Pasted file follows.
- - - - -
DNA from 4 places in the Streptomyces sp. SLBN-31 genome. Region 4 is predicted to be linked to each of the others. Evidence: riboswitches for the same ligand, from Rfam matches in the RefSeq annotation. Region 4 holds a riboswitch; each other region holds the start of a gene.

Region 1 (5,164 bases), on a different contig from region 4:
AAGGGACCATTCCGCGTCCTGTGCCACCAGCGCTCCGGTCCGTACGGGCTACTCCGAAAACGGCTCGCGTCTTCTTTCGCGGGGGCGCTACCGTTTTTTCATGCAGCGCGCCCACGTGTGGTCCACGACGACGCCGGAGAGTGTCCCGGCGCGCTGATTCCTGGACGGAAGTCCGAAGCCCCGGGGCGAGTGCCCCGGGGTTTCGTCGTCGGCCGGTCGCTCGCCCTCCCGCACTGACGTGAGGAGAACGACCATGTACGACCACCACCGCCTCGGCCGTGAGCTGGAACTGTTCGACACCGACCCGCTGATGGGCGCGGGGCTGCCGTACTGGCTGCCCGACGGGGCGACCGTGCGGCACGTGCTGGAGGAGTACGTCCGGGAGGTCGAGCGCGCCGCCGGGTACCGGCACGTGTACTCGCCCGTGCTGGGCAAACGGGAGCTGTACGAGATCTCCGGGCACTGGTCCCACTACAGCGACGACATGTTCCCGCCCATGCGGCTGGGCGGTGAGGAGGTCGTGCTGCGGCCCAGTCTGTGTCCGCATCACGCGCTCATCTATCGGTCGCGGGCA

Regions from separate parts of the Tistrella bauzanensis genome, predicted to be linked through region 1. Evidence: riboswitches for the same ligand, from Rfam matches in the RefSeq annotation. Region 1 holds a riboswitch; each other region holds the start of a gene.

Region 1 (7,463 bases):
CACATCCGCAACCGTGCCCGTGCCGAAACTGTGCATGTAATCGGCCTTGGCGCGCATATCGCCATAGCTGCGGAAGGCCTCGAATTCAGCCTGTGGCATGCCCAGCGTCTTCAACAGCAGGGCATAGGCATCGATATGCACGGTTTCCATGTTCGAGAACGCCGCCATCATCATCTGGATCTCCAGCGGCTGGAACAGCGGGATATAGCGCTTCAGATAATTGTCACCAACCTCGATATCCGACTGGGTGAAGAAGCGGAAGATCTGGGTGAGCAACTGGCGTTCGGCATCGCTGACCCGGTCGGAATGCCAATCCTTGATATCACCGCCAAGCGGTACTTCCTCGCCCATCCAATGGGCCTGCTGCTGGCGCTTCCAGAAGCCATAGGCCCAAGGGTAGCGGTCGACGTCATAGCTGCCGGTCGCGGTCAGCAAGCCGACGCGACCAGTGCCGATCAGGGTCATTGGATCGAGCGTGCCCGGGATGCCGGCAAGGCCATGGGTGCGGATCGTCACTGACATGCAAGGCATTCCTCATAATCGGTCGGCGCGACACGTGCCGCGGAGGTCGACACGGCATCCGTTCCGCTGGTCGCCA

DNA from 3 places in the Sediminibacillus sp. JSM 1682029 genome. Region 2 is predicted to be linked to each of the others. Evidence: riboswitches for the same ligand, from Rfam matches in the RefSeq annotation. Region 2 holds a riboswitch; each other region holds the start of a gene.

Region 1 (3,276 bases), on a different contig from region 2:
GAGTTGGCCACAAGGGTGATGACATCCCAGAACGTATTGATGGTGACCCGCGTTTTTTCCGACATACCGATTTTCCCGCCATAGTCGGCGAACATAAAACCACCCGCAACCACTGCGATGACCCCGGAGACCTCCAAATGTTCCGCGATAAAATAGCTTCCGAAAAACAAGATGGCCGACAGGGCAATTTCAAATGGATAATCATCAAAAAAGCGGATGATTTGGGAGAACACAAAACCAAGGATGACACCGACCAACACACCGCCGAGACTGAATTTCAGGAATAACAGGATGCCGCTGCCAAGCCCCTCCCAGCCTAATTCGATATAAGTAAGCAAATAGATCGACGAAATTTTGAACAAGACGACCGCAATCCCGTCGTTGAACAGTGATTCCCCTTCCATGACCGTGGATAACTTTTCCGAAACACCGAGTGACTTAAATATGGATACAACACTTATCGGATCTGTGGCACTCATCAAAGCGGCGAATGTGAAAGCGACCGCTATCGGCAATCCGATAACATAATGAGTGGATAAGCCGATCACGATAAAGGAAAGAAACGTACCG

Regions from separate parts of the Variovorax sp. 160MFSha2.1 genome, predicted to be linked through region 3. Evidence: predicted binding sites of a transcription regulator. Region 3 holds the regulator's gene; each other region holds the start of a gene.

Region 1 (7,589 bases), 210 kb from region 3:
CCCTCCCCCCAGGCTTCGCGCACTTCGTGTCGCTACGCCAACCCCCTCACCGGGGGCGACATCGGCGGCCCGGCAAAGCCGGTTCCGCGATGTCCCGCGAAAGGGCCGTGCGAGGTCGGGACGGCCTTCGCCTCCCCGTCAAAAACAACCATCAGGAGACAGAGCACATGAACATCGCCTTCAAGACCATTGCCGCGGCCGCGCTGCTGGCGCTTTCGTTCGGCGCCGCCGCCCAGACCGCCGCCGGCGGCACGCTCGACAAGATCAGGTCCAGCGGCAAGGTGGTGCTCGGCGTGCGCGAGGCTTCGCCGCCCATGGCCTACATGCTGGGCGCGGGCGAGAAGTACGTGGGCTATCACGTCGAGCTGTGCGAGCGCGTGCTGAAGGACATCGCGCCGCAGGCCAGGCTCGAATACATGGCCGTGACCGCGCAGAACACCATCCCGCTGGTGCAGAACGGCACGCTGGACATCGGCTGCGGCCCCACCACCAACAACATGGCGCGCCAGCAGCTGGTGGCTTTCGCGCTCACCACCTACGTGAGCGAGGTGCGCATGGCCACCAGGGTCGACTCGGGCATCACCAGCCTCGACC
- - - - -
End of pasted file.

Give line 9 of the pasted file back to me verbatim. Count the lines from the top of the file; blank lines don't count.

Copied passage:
GAGTTGGCCACAAGGGTGATGACATCCCAGAACGTATTGATGGTGACCCGCGTTTTTTCCGACATACCGATTTTCCCGCCATAGTCGGCGAACATAAAACCACCCGCAACCACTGCGATGACCCCGGAGACCTCCAAATGTTCCGCGATAAAATAGCTTCCGAAAAACAAGATGGCCGACAGGGCAATTTCAAATGGATAATCATCAAAAAAGCGGATGATTTGGGAGAACACAAAACCAAGGATGACACCGACCAACACACCGCCGAGACTGAATTTCAGGAATAACAGGATGCCGCTGCCAAGCCCCTCCCAGCCTAATTCGATATAAGTAAGCAAATAGATCGACGAAATTTTGAACAAGACGACCGCAATCCCGTCGTTGAACAGTGATTCCCCTTCCATGACCGTGGATAACTTTTCCGAAACACCGAGTGACTTAAATATGGATACAACACTTATCGGATCTGTGGCACTCATCAAAGCGGCGAATGTGAAAGCGACCGCTATCGGCAATCCGATAACATAATGAGTGGATAAGCCGATCACGATAAAGGAAAGAAACGTACCG